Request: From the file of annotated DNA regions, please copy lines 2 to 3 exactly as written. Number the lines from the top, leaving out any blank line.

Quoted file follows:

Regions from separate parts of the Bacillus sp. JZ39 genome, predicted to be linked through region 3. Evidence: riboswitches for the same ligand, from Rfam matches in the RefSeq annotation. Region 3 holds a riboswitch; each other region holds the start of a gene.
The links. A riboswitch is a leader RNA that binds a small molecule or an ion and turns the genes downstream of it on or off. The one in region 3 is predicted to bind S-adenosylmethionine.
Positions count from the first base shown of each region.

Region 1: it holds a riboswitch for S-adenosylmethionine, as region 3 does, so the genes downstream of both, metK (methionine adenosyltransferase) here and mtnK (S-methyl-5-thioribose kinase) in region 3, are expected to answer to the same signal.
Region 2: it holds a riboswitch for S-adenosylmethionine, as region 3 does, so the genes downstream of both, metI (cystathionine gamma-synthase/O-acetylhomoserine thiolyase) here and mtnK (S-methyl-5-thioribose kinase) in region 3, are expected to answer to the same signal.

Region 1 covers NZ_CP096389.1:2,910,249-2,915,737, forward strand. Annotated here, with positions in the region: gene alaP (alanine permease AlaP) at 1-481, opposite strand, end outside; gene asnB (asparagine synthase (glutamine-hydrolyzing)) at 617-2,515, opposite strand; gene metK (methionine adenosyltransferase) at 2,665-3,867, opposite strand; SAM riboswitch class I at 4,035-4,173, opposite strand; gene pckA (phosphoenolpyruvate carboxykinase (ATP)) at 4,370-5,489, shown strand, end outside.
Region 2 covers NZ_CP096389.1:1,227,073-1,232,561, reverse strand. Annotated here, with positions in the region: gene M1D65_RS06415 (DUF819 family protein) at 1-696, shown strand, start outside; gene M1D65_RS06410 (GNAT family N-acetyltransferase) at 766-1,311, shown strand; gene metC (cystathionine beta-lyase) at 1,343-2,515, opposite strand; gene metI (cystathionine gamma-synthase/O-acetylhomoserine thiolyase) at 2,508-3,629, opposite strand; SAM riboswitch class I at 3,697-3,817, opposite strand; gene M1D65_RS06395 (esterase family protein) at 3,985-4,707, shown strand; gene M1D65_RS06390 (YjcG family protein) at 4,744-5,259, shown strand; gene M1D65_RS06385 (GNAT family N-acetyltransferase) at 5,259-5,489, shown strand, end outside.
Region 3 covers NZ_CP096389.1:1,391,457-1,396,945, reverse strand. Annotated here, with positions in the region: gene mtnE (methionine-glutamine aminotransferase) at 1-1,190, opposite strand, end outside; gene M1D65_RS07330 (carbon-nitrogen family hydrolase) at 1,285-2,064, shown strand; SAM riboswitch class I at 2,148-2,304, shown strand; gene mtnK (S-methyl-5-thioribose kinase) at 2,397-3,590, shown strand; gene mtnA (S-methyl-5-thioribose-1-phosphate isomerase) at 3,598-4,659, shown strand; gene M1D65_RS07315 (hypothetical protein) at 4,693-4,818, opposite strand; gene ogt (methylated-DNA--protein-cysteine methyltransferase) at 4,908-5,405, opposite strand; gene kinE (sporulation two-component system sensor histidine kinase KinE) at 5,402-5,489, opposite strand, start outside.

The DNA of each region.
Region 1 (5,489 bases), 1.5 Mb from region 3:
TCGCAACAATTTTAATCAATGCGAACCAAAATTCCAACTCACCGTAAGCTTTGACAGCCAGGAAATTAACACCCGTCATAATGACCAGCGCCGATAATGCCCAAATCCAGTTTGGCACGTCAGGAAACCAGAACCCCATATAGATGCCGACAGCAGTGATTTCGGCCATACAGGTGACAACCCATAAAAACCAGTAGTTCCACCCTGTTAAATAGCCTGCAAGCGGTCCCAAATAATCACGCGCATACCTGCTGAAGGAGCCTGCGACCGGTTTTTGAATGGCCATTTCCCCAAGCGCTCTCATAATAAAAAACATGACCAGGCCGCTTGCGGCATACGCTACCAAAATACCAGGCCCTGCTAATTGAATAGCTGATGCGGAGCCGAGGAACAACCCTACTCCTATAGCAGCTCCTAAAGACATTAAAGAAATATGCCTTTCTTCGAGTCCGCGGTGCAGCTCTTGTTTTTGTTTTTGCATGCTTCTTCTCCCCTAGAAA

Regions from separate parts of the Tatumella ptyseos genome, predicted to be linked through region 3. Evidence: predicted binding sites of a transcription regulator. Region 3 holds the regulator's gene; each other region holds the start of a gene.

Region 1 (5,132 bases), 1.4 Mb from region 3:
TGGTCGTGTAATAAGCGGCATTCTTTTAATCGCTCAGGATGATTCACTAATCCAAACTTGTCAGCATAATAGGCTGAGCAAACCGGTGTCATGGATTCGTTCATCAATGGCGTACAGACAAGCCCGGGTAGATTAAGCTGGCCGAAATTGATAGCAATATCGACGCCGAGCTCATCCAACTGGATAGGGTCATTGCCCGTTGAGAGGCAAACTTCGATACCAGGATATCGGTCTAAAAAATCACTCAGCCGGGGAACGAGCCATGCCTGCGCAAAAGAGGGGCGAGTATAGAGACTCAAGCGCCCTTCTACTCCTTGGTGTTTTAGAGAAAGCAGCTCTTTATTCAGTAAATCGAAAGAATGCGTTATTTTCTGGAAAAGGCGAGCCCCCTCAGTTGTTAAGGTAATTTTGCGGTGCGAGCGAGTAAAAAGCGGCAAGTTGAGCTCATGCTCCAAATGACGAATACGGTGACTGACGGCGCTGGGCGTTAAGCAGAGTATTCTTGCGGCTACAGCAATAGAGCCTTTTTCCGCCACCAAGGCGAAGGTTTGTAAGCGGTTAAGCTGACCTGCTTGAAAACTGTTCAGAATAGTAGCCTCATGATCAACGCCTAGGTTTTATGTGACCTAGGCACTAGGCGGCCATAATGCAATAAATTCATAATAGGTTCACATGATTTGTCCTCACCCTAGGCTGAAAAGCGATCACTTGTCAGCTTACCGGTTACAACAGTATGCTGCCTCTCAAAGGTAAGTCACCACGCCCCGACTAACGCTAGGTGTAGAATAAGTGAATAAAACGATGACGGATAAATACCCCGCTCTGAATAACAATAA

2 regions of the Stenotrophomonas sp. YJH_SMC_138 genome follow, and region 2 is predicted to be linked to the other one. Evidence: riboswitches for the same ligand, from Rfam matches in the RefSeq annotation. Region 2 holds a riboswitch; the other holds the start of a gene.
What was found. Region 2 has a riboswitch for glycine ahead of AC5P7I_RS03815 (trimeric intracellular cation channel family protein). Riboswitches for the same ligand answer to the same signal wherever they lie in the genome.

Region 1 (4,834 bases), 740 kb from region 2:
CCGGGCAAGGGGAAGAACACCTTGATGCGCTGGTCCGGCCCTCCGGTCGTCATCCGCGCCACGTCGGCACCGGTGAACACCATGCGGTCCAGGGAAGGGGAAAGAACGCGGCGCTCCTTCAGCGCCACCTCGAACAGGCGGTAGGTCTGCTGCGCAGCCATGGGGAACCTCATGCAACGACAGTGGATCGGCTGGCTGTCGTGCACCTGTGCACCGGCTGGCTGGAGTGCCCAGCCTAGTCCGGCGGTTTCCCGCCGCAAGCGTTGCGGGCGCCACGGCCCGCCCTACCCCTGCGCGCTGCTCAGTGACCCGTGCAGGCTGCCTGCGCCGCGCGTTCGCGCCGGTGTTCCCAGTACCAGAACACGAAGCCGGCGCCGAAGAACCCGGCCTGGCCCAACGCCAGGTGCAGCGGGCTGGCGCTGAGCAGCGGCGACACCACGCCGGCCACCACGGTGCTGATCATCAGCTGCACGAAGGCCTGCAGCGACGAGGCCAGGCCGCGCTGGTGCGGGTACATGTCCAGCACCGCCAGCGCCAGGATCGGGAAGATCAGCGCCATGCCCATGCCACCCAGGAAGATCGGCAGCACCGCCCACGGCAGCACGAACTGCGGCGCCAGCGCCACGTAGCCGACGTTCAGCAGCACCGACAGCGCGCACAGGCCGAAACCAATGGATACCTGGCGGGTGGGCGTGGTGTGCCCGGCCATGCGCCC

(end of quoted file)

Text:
The links. A riboswitch is a leader RNA that binds a small molecule or an ion and turns the genes downstream of it on or off. The one in region 3 is predicted to bind S-adenosylmethionine.
Positions count from the first base shown of each region.